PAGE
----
• Headlamp with extra batteries – Because you never know. If we get stuck out after dark I don’t want to rely on moonlight to get us back down
  • Black diamond crampons – for traction on the ice and the misc climbs we’ll be doing
  • Camp ice axe – Typical mountaineering axe
  • Ice axe leash – Don’t want to lose your ice axe right!?
  • Rope and carabiners – while we won’t be doing any technical climbing, it’s probably a good idea to carry a length of rope, just in case
  • Julbo glacier glasses – Keeps the sun/wind out of my eyes when we’re heading up the mountain
  • Ski goggles – see above

Misc

  • Snacks – nothing that needs to be cooked and stuff that won’t freeze on the mountain.  Most of our meals will be at the in town, we just need to have enough food to keep our energy up when we’re hiking
  • First aid kit – Small with just a few things
  • Compass with signal mirror – The trails are well marked, but again, you never know
  • Cameras – I’ll be hauling along my Canon t2i, the GoPro and a point and shoot for pictures/video of the trip.
  • Chapstick and sunscreen
  • Books and magazines, ipad for the train and probably my laptop

 
That should probably about cover it.   I’m still figuring out if I need to load the kitchen sink, but I’ll make that a game time decision.    Seriously though, this may look like a lot of stuff (ok, it IS a lot of stuff), but I want to be sure we have everything we need to ensure this adventure is successful, fun and safe.

 

Happy trails!

 

Last year, I had made a plan with a couple of friends to travel to the home the of the “worlds worst weather”, Mt Washington in New Hampshire.   A bit of bad weather cancelled our travel plans at the last minute and we couldn’t manage to coordinate on another weekend to head up.  We promised ourselves we would find a way to get up there, even if it wasn’t that year.  Well, here we are in 2012 and me and my buddy Dave and I decided to take another stab at it this month.

This time, instead of relying on the airlines, which are more sensitive to inclement weather, we’re going to take the slower and more scenic means of travel, the train.    We’ll be heading on old Amtrak Northeast Regional on a Thursday evening and heading back on Sunday night.  It’ll take a lot longer than flying, but we’ll be able to read, watch movies and relax the whole way.  And since Amtrak offers free WiFi now, I may even be able to get some work done.

Since the hike up Mt Washington will only take about 8 hours and we’ll have 3 days to fill, we decided to take the opportunity to expand our climbing skills and take an ice climbing class through Synnott Mountain Guides on Friday. I’ve never done ice climbing before and I’m looking forward to the chance to learn something new.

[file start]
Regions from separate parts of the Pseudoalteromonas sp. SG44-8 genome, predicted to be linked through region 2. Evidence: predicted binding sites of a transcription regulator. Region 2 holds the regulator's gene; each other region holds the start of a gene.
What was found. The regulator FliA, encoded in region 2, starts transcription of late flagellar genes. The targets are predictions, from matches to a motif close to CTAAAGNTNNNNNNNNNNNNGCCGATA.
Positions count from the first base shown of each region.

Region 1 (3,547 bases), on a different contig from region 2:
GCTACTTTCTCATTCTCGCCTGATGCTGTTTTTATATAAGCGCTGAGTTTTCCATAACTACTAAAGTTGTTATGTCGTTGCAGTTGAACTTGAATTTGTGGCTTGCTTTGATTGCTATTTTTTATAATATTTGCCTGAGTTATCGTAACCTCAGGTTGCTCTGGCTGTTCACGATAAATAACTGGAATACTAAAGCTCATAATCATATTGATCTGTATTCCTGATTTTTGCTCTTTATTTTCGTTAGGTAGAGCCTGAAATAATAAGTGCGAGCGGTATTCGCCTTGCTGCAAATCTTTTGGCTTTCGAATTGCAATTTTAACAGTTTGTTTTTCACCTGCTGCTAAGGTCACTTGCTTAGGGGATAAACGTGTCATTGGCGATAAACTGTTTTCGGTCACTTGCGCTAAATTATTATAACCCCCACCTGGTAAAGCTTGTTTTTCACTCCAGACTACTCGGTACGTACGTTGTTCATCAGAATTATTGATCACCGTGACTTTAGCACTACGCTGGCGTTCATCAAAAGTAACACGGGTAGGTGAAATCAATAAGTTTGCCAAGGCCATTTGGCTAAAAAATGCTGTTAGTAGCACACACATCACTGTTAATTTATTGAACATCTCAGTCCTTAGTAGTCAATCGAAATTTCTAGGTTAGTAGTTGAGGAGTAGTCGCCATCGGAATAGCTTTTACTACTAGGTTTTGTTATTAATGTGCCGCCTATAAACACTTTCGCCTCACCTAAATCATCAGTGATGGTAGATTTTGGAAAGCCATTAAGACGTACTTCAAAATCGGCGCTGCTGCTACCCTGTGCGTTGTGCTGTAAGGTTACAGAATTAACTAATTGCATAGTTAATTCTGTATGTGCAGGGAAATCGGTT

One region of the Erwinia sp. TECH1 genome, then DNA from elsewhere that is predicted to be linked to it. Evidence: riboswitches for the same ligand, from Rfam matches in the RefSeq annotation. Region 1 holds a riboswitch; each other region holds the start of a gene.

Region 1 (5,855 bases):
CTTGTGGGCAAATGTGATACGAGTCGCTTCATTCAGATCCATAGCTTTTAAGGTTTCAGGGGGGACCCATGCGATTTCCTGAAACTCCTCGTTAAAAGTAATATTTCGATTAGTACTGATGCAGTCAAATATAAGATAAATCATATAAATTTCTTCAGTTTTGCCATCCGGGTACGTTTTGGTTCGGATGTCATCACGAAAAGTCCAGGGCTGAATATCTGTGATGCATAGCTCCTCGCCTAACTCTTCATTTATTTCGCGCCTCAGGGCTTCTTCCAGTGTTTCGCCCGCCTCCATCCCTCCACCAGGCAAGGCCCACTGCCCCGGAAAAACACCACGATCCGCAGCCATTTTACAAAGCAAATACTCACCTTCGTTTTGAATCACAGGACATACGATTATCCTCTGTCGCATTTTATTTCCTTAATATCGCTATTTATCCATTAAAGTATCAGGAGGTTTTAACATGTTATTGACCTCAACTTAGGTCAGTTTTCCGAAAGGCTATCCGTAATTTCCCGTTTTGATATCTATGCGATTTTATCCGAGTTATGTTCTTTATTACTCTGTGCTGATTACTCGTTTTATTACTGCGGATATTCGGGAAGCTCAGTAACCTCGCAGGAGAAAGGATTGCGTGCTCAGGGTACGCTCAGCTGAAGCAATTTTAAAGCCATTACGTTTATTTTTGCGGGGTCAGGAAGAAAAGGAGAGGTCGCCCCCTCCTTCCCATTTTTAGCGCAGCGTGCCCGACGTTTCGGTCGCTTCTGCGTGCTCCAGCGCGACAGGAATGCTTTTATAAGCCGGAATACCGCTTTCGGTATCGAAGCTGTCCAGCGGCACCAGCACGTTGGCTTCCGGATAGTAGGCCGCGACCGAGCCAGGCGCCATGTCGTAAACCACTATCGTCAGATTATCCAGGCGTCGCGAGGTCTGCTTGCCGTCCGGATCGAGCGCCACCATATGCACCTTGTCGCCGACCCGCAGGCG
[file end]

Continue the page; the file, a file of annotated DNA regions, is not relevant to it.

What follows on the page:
We’re still hammering out the details, but we’re looking trying to get our summit hike/climb in on Saturday morning, which will leave us with the rest of the day and all day Sunday to do whatever we want.  Worst case scenario, if the weather is too bad on Saturday to make it to the top, we can try to do a summit attempt on Sunday morning and be back down in time to get on the train before it leaves.

I’m excited to have the first big adventure of 2012 only a couple of weeks away.  I’ll be sure to write up more about our itinerary, gear selection and, of course, a trip report when it’s all done.  Who knows, there might even be a video!

Have a great weekend and happy trails!

 

And he brought me climbing gear!  Since I’ve been getting more and more into outdoor climbing, I figured it would probably be good to start building my own collection of climbing gear.

Last month, I bought a 60m dynamic rope from REI and over the last few weeks I’ve been finding sales on small pieces parts like slings, some nuts, nylon webbing, carabiners and accessory cord.  Basically all the cheap stuff.

The of the expensive stuff remained.  So I asked the wife and the rest of my family to please consider the gift of climbing gear this Christmas.  I put together a list of the stuff I really wanted on REI’s website and my wife gave them the link. I couldn’t wait for Christmas morning!

Well, Christmas came around and I set to opening my first gift, from my sister-in-law and her boyfriend.  A Pezel GriGri!!!  Score!

I went through a few packages of hiking socks and shirts till I got to the next big present from my in-laws which was….  another Pezel GriGri!   Everyone had a bit of a laugh and I went to opening the rest of my gifts.

A few more shirts, a book and and a Pezel pulley!   And….  ANOTHER GriGRi!!!  This one from my loving wife.   You can’t make this kind of stuff up!!

So after all the chuckling had subsided I got the receipts of two of them (I kept the one from my wife, naturally) and decided to head up to REI the day after Christmas to return them and pick up some other climbing gear.

With the credit I got, I was able to pick up 2 Black Diamond Camalots, some more nuts and some nylon webbing (in addition to a new Arcteryx running shirt).  So between all that stuff, and the sweet #3 cam my buddy Dave got for me, I’m starting to get a pretty decent looking rack going:

Now, hopefully we’ll get some nice weather in the next few weeks so I can actually get out and use some of it!

Happy trails!

I got bored this past Saturday evening, so while the wife and her friend watched the last Harry Potter movie in the basement, I recut and remixed the footage from our Seneca Rocks trip.

 

I learned a lot from my first attempt at making a video and I’m more satisfied with the new one.  I can’t to get out and shoot more video with my GoPro!!

 

 

 

 

 

Happy trails!

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On Sunday morning Matt, Dave and I went down to Carderock in Maryland, just on the other side of the Potomac to do a little outdoor top roped climbs.